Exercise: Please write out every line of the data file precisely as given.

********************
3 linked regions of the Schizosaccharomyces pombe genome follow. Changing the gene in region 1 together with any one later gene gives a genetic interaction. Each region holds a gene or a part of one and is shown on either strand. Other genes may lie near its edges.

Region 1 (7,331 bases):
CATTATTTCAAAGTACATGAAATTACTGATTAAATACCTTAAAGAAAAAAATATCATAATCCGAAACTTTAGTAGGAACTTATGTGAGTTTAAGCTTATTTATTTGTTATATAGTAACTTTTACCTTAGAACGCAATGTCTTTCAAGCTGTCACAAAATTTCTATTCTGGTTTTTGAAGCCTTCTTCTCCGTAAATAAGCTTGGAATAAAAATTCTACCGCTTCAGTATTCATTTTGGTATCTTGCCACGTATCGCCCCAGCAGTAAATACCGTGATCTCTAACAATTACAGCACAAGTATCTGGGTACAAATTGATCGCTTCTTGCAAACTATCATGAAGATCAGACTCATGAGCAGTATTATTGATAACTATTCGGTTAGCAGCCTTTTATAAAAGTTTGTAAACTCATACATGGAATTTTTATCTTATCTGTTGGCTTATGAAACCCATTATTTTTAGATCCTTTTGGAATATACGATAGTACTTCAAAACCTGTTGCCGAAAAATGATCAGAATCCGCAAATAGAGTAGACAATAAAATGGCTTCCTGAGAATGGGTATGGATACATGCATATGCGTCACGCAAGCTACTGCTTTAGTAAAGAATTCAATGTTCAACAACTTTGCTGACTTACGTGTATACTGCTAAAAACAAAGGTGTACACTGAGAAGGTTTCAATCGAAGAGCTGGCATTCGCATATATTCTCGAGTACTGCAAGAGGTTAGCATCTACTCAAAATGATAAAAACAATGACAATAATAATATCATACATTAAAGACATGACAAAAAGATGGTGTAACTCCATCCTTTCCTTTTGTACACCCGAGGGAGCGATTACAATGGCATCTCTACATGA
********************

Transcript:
3 linked regions of the Schizosaccharomyces pombe genome follow. Changing the gene in region 1 together with any one later gene gives a genetic interaction. Each region holds a gene or a part of one and is shown on either strand. Other genes may lie near its edges.

Region 1 (7,331 bases):
CATTATTTCAAAGTACATGAAATTACTGATTAAATACCTTAAAGAAAAAAATATCATAATCCGAAACTTTAGTAGGAACTTATGTGAGTTTAAGCTTATTTATTTGTTATATAGTAACTTTTACCTTAGAACGCAATGTCTTTCAAGCTGTCACAAAATTTCTATTCTGGTTTTTGAAGCCTTCTTCTCCGTAAATAAGCTTGGAATAAAAATTCTACCGCTTCAGTATTCATTTTGGTATCTTGCCACGTATCGCCCCAGCAGTAAATACCGTGATCTCTAACAATTACAGCACAAGTATCTGGGTACAAATTGATCGCTTCTTGCAAACTATCATGAAGATCAGACTCATGAGCAGTATTATTGATAACTATTCGGTTAGCAGCCTTTTATAAAAGTTTGTAAACTCATACATGGAATTTTTATCTTATCTGTTGGCTTATGAAACCCATTATTTTTAGATCCTTTTGGAATATACGATAGTACTTCAAAACCTGTTGCCGAAAAATGATCAGAATCCGCAAATAGAGTAGACAATAAAATGGCTTCCTGAGAATGGGTATGGATACATGCATATGCGTCACGCAAGCTACTGCTTTAGTAAAGAATTCAATGTTCAACAACTTTGCTGACTTACGTGTATACTGCTAAAAACAAAGGTGTACACTGAGAAGGTTTCAATCGAAGAGCTGGCATTCGCATATATTCTCGAGTACTGCAAGAGGTTAGCATCTACTCAAAATGATAAAAACAATGACAATAATAATATCATACATTAAAGACATGACAAAAAGATGGTGTAACTCCATCCTTTCCTTTTGTACACCCGAGGGAGCGATTACAATGGCATCTCTACATGA